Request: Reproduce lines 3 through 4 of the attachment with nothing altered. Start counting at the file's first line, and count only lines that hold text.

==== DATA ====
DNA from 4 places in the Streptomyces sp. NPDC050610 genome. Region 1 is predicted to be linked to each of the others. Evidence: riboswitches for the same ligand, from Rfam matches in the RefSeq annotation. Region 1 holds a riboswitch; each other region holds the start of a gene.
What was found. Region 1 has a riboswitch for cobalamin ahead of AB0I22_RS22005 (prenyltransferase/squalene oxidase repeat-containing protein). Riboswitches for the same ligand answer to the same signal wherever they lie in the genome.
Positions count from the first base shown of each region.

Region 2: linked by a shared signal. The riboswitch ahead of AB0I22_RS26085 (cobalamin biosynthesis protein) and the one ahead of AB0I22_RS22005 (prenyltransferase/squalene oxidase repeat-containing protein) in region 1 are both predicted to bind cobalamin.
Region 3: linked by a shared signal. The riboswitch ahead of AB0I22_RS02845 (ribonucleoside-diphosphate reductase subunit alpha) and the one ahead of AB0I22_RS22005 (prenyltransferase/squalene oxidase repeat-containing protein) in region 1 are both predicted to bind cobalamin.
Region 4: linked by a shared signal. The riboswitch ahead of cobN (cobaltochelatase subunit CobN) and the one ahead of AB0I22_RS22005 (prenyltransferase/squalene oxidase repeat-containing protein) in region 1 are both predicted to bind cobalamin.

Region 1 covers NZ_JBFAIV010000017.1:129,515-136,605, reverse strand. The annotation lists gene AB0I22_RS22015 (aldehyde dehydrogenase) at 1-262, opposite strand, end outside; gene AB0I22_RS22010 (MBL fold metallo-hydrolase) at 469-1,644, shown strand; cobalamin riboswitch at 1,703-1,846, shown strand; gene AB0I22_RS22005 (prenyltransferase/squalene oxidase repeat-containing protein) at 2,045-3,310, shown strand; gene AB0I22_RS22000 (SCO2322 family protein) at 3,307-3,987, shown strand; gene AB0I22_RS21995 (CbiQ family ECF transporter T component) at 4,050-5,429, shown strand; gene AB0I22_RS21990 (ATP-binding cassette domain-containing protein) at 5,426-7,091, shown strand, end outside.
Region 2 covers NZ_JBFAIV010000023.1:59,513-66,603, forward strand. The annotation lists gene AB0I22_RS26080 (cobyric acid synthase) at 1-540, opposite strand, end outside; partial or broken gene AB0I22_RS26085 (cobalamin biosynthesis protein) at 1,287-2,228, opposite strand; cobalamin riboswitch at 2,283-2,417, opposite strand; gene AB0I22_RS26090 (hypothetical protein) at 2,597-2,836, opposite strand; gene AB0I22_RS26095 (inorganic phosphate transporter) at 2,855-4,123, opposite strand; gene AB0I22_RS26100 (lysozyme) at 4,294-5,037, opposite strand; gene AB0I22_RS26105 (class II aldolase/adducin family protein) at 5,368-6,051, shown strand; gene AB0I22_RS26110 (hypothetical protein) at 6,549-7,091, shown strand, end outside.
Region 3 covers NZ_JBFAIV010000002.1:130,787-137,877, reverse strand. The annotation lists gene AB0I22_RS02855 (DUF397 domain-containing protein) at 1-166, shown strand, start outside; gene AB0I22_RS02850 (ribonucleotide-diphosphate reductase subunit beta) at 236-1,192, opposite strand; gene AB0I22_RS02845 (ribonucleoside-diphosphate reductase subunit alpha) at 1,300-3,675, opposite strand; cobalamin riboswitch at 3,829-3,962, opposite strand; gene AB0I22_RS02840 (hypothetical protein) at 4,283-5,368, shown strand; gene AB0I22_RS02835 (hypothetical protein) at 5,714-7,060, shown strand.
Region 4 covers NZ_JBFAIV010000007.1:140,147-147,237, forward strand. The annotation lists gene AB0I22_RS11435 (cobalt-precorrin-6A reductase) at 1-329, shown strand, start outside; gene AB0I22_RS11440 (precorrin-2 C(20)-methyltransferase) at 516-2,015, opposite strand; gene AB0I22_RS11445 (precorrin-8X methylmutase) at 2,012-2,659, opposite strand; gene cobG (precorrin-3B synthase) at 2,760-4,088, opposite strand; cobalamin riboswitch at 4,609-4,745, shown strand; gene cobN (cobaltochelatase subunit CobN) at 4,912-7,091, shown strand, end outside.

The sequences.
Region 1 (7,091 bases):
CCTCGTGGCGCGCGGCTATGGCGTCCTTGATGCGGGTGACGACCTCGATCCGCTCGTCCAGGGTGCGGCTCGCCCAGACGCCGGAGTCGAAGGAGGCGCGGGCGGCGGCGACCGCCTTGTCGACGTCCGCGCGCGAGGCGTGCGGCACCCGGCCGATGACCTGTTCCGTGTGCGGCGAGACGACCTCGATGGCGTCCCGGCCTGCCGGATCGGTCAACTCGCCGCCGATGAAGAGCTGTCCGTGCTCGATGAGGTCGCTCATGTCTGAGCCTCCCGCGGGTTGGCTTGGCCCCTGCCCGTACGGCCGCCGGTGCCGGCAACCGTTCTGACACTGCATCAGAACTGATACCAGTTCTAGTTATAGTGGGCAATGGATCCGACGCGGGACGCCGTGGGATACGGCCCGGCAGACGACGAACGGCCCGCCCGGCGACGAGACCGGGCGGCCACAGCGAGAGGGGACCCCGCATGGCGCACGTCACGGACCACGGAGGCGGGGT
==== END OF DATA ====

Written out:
Positions count from the first base shown of each region.

Region 2: linked by a shared signal. The riboswitch ahead of AB0I22_RS26085 (cobalamin biosynthesis protein) and the one ahead of AB0I22_RS22005 (prenyltransferase/squalene oxidase repeat-containing protein) in region 1 are both predicted to bind cobalamin.